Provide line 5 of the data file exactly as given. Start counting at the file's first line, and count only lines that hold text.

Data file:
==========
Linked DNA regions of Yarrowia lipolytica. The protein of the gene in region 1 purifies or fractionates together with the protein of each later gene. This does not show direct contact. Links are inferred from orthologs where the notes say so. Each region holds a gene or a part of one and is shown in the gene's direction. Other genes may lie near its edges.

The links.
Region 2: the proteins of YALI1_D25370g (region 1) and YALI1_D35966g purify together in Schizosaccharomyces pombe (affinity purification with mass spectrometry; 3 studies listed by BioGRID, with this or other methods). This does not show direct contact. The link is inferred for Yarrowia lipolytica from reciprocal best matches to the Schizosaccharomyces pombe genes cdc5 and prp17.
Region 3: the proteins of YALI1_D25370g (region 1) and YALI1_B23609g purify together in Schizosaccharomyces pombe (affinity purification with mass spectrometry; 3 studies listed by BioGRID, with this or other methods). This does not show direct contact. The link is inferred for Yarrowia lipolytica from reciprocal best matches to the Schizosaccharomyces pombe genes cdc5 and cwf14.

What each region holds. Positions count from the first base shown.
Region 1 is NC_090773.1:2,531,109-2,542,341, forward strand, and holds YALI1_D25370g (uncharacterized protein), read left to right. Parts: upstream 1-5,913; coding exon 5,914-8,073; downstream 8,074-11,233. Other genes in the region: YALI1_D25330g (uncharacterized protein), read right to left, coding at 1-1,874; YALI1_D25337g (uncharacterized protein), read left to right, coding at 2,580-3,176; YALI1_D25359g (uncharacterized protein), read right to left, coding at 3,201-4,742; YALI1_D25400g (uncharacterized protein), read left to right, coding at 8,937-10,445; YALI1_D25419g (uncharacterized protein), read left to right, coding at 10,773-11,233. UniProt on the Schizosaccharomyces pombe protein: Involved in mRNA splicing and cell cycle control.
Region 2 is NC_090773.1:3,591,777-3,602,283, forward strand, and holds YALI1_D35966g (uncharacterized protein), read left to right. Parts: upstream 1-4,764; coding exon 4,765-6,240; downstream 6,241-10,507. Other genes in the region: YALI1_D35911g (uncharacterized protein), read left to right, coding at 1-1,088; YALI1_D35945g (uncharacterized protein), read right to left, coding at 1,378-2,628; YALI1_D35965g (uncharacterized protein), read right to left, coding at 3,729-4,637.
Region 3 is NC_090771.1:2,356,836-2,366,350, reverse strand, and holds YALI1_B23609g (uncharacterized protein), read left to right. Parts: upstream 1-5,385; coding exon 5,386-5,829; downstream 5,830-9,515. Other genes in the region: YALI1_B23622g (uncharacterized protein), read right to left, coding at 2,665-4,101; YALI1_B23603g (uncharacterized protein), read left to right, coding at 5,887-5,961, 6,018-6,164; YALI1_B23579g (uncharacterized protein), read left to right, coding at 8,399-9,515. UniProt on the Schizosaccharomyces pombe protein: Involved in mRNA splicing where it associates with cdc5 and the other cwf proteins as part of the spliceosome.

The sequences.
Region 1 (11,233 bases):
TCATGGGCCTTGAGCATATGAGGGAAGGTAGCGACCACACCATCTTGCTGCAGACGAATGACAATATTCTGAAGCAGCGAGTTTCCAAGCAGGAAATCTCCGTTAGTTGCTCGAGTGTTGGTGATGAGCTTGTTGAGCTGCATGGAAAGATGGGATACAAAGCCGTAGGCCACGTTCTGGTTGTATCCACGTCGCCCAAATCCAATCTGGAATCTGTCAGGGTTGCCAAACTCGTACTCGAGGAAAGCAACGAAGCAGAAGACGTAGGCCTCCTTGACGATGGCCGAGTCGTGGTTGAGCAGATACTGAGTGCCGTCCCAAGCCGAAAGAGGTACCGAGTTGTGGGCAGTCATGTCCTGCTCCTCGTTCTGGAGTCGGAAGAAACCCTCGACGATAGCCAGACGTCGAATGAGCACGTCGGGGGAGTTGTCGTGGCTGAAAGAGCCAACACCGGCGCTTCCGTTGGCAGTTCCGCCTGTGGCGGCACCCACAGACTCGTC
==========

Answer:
What each region holds. Positions count from the first base shown.